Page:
It’s not easy being a white, male tea-partier in Idaho. The whole world is stacked against you. One minute you’re listening to a loop of the National Anthem on your cassette player, the next minute you’re searching the Google pages to figure out who this Kanye West character is and what that Beck guy did to make him so mad.

Oppression is the daily struggle of Idaho tea partiers. They are held down at every turn. Yet bravely, they’re mounting a fight against tyranny.

That fight was explained two years ago by Rep. Brent Crane (R-Nampa) during a debate over the state health exchange. In that debate, he referred to a Civil Rights icon who knows, like Crane, about the dark boot of repression.

“One little lady [Rosa Parks] got tired of the federal government telling her what to do. I’ve reached that point, Mr. Speaker, that I’m tired of giving in to the federal government.”

Rep. Brent Crane  (Visual approximation)
Rep. Brent Crane
(Visual approximation)

Of course, Parks wasn’t fighting against the federal government; she was fighting a city code. But who cares about details when you’re repressed?

In the big picture, Crane and Parks have a lot in common, even though Parks’ father wasn’t the State Treasurer who bequeathed her a successful security business. Other than those differences, and several other major differences, Crane and Parks are nearly the same.

But if you think Crane has a corner on the misery market, prepare to sell short. I’m about to introduce you to Idaho County Commissioner Jim Chmelik and a letter to the editor about slavery he penned this week.

“Just as blacks were kept from enjoining in the promises made in the Declaration of Independence and the Constitution, so, too, today are the Western states deprived of their opportunity to share in the equality of statehood as the other 38 states have enjoyed (because of public lands).”

That’s right. Chmelik believes slavery is the same burden as having a place to pitch a tent.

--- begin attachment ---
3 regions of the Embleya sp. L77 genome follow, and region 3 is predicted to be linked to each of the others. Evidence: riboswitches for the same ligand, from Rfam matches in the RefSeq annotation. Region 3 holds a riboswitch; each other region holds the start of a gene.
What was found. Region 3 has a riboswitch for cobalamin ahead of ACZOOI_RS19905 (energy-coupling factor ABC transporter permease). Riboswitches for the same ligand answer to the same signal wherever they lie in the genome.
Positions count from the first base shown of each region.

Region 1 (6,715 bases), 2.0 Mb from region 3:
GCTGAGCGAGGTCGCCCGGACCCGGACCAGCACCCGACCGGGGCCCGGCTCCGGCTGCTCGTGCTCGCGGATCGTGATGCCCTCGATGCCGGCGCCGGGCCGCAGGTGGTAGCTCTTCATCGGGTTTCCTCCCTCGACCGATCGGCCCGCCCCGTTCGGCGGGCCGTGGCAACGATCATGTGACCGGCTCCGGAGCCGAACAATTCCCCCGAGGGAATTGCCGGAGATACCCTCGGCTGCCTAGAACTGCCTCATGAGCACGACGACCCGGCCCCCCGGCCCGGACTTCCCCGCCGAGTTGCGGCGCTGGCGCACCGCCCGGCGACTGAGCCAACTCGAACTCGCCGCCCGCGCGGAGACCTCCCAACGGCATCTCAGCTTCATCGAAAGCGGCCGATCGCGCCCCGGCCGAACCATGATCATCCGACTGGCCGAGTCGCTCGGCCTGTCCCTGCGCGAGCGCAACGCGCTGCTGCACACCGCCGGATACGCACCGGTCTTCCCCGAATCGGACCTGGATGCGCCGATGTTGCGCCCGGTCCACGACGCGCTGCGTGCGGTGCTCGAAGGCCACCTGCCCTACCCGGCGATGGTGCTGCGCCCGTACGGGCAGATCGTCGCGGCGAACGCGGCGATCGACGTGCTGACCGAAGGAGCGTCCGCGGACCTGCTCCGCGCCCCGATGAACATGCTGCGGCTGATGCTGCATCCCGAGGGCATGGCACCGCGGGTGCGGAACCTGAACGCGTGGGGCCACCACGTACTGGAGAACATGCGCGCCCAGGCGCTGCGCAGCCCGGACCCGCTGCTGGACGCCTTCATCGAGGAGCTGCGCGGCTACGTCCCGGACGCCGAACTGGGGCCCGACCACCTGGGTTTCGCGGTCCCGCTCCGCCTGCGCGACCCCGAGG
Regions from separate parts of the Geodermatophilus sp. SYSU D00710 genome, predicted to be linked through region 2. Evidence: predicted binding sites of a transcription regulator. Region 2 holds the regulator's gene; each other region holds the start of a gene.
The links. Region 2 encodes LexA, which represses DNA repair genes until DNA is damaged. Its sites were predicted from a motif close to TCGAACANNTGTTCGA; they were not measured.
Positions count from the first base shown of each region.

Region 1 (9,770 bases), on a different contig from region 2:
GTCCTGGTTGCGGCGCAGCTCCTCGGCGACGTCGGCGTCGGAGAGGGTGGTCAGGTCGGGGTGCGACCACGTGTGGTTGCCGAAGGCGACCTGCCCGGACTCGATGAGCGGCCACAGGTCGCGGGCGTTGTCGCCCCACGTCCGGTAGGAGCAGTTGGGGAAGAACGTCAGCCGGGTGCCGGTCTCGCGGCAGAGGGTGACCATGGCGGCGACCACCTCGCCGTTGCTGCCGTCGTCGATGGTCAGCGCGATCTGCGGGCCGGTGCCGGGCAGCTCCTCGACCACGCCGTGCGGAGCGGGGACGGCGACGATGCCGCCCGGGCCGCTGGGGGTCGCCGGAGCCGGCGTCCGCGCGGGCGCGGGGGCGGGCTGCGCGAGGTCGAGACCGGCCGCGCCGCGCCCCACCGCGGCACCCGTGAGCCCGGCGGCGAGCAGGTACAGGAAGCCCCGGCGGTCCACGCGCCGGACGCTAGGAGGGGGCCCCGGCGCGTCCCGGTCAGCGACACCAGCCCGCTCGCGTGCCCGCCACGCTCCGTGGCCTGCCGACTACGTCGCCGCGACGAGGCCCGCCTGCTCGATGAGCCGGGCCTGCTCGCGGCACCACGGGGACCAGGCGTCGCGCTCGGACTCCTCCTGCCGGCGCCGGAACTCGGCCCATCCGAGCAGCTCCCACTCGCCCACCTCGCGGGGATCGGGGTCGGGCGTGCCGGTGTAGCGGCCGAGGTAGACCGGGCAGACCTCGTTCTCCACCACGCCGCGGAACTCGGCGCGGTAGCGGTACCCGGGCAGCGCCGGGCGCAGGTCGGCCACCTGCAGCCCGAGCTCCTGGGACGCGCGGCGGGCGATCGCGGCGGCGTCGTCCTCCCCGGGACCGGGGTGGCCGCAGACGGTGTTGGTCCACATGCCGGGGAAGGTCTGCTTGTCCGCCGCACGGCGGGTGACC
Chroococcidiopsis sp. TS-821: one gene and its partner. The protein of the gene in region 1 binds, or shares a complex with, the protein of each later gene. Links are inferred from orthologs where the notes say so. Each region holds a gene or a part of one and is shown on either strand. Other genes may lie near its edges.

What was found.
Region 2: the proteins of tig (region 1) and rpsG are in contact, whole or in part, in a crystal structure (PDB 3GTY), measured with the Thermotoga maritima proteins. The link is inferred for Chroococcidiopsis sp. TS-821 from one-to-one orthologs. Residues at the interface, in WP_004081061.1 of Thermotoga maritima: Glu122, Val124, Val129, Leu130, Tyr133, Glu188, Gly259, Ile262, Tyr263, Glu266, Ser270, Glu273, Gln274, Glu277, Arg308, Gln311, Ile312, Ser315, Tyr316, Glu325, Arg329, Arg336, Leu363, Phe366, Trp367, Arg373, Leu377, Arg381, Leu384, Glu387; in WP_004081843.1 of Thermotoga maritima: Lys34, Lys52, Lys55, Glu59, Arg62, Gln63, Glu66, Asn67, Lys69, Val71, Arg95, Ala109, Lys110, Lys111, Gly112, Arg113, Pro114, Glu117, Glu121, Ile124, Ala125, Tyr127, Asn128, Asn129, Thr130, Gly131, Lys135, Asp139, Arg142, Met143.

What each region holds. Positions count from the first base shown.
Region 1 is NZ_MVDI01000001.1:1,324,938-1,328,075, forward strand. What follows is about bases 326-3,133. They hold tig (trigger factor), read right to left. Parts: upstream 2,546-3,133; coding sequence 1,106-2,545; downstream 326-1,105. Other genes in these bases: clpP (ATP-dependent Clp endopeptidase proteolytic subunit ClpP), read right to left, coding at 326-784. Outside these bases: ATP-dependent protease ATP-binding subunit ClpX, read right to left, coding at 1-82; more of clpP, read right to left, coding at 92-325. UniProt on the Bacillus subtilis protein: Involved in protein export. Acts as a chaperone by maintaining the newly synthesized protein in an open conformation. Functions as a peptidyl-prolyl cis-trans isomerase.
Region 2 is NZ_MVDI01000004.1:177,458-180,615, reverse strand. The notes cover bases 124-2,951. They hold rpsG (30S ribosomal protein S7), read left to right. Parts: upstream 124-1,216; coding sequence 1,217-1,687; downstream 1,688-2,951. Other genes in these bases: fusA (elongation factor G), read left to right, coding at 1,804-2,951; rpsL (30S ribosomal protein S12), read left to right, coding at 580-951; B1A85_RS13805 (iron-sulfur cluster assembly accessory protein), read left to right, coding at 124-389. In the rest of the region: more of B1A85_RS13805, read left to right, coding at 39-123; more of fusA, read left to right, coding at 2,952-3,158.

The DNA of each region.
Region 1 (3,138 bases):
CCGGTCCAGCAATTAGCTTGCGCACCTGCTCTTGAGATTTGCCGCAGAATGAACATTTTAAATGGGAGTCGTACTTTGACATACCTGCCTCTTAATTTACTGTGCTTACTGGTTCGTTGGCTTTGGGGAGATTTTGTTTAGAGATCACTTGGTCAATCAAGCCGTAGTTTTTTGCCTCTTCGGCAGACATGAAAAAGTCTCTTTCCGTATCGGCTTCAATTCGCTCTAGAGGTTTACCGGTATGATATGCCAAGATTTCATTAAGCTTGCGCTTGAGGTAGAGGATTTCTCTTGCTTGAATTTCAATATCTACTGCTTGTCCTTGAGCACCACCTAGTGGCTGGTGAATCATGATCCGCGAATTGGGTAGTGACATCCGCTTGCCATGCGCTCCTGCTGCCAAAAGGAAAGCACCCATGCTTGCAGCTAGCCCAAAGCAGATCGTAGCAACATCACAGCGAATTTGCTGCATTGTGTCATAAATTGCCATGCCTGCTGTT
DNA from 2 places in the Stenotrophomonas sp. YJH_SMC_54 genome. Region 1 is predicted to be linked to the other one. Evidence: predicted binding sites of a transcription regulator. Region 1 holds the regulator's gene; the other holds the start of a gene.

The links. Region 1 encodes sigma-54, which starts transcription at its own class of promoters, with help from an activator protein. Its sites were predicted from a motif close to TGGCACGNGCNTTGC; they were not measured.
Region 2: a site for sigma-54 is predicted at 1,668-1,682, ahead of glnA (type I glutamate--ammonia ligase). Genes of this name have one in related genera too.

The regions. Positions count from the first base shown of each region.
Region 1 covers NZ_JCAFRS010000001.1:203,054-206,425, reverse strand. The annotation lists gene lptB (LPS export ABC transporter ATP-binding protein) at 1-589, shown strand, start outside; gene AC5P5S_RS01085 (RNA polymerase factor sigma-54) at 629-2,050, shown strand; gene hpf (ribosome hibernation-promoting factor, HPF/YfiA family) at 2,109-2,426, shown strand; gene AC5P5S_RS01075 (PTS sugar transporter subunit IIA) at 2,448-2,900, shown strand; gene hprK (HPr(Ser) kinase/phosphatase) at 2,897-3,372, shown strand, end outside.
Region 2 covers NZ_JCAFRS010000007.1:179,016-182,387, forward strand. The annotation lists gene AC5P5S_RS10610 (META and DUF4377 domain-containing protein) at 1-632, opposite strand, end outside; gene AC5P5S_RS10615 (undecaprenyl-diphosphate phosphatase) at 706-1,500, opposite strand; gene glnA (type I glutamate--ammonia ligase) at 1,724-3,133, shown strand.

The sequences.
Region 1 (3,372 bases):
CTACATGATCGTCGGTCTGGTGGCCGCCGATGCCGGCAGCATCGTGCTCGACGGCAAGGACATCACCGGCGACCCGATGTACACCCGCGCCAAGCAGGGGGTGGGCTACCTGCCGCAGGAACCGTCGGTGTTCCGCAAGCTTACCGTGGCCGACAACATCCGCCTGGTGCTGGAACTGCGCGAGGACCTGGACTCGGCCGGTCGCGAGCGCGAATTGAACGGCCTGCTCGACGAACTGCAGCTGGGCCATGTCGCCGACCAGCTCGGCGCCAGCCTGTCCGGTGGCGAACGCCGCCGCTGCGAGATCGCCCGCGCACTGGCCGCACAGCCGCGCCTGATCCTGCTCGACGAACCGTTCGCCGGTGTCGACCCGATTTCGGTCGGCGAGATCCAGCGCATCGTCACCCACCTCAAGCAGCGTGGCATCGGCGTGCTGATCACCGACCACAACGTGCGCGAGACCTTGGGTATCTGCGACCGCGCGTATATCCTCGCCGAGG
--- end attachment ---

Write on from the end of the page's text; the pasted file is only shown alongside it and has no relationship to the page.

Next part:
To say Chmelik has a strained relationship with the truth might be an understatement. I’m just glad he didn’t say anything about “putting the lotion in the basket.”

Sadly, Commissar Chmelik wasn’t done. Just as I was taught in school, no good story about public lands is complete without a quote from Booker T. Washington.

“The Negro must not be deprived by unfair means the franchise. … He must have property, industry, skill, economy, intelligence and character. No race without these elements can permanently succeed.”

Why this quote? I have no idea. I don’t speak Sarah Palin.

Most people dismiss this kind of over-the-top rhetoric as really bad hyperbole – I mean really bad hyperbole, but I think there is more to it.

I believe, by saying these crazy things, these men are convincing themselves they’re not crazy. Think about it. Crane was fighting with all his might to block people from getting health insurance while Chmelik was fighting with all his heart to take away public lands. Only a crazy person would put that much energy into those policy positions.

Idaho County Commissioner Jim Chmelik (Visual approximation)
Idaho County Commissioner Jim Chmelik
(Visual approximation)

But not if the battle was for something really big like Civil Rights or the Civil War. Then their irrational behavior is completely justified. Their hyperbole is matched by the size of the injustice.

In other words, they say those crazy things to convince themselves that their extremism isn’t nutty, it’s proportional.

They’re like the Fischer King.

From the outside, they look crazy. Yet if we could see what’s going on inside their heads, we’d be acting crazy too.


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